The AArch64 processor (aka arm64), part 21: Classic function prologues and epilogues

Raymond Chen

Classic function prologues in Windows on AArch64 follow a common pattern. I’ll present the full prologue, and then we’ll take it apart instruction by instruction.

    ; return address protection
    pacibsp

    ; saving registers
    stp     fp, lr, [sp, #-0x30]!
    stp     x19, x20, [sp, #0x10]
    str     x21, [sp, #0x20]

    ; establishing frame chain
    mov     fp, sp

    ; initializing GS cookie
    bl      __security_push_cookie

    ; local variables and outbound parameters
    sub     sp, sp, #0x80

The prologue breaks up into five sections, as marked off by comments above.

On entry to the function, we have this:

   
return address  
previous fp fp (frame chain)
 
stack param sp

The first order of business is to apply return address protection.

Next, we save nonvolatile registers. We build the next stack frame by pushing fp and lr onto the stack into adjacent locations. The frame pointer and link register are always stored next to each other because that’s what stack walking requires. The “push” onto the stack is done by using a pre-incrementing store,¹ so that the stack pointer is adjusted, and then the values written to the adjusted stack pointer.

Let’s walk through that “push” again:

    stp     fp, lr, [sp, #-0x30]!

The effective address is sp0x30, which is 0x30 bytes below the current stack pointer. At that location, we store the fp and lr registers, and then the effective address is written back to the base register sp.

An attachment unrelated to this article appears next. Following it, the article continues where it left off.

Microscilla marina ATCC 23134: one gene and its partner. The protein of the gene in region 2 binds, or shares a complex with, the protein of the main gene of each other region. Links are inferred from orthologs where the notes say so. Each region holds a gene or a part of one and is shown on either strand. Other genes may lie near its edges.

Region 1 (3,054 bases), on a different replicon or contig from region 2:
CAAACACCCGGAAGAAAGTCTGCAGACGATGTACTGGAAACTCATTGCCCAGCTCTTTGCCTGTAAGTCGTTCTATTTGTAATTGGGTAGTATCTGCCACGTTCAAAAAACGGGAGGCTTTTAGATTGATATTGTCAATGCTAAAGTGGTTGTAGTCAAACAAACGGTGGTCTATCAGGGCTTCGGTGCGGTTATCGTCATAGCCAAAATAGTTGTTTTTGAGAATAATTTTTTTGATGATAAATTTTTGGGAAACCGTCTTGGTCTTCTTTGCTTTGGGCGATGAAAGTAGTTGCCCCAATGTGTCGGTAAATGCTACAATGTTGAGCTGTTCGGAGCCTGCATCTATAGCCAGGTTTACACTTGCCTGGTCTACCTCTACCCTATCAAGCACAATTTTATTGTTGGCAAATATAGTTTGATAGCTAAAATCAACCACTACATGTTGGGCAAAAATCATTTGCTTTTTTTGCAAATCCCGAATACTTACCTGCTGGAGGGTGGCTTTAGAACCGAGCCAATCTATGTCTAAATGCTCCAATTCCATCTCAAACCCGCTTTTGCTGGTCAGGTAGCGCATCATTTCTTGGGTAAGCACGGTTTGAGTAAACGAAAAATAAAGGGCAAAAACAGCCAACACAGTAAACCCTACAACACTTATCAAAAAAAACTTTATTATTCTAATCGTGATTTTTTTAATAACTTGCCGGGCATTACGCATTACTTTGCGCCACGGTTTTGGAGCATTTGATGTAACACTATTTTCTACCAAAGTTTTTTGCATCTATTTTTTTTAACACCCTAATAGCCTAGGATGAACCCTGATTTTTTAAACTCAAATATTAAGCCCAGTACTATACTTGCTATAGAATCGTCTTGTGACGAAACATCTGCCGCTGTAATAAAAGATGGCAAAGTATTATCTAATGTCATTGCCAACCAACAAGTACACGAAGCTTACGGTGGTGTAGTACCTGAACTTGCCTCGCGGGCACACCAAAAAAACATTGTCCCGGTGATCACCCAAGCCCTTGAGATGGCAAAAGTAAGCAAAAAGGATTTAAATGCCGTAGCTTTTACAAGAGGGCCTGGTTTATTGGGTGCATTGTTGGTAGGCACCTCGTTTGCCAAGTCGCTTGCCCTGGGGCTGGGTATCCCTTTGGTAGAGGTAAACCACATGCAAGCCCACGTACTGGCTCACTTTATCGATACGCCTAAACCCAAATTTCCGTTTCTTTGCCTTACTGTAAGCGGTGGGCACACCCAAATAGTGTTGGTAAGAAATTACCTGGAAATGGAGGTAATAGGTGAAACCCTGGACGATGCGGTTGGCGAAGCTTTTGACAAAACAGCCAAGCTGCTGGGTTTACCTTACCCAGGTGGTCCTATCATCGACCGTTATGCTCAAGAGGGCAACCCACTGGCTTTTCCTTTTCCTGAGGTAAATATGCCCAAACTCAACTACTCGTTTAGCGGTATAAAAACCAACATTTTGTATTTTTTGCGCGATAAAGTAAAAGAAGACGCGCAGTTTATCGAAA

return address  
previous fp fp (frame chain)
 
stack param  
   
   
   
   
return address  
previous fp sp

The next instruction stores the x19 and x20 registers into the register save area we just created.

    stp     x19, x20, [sp, #0x10]
   
return address  
previous fp fp (frame chain)
 
stack param  
   
   
saved x20  
saved x19  
return address  
previous fp sp

And the last instruction in the set saves the lone x21 register.

    str     x21, [sp, #0x20]
   
return address  
previous fp fp (frame chain)
 
stack param  
   
saved x21  
saved x20  
saved x19  
return address  
previous fp sp

The stack must remain 16-byte aligned, which means that space must be reserved in multiples of 2 registers. We have an odd number of registers to save, so one of the spaces we reserved for the register save area goes to waste. (In theory, the compiler could decide to use it to record a local variable, but in practice it doesn’t.)

The second part of the prologue re-establishes the frame chain.

    ; link this frame onto the frame chain
    mov     fp, sp
       
    return address  
  ▶︎ previous fp  
 
     
    stack param  
       
    saved x21  
    saved x20  
    saved x19  
    return address  
    previous fp fp (frame chain), sp
 
 

If the function contains a stack-based array, then the prologue inserts the GS cookie onto the stack so that a buffer overflow from the stack-based array is likely to corrupt the cookie before it gets to the saved return address.

    bl      __security_push_cookie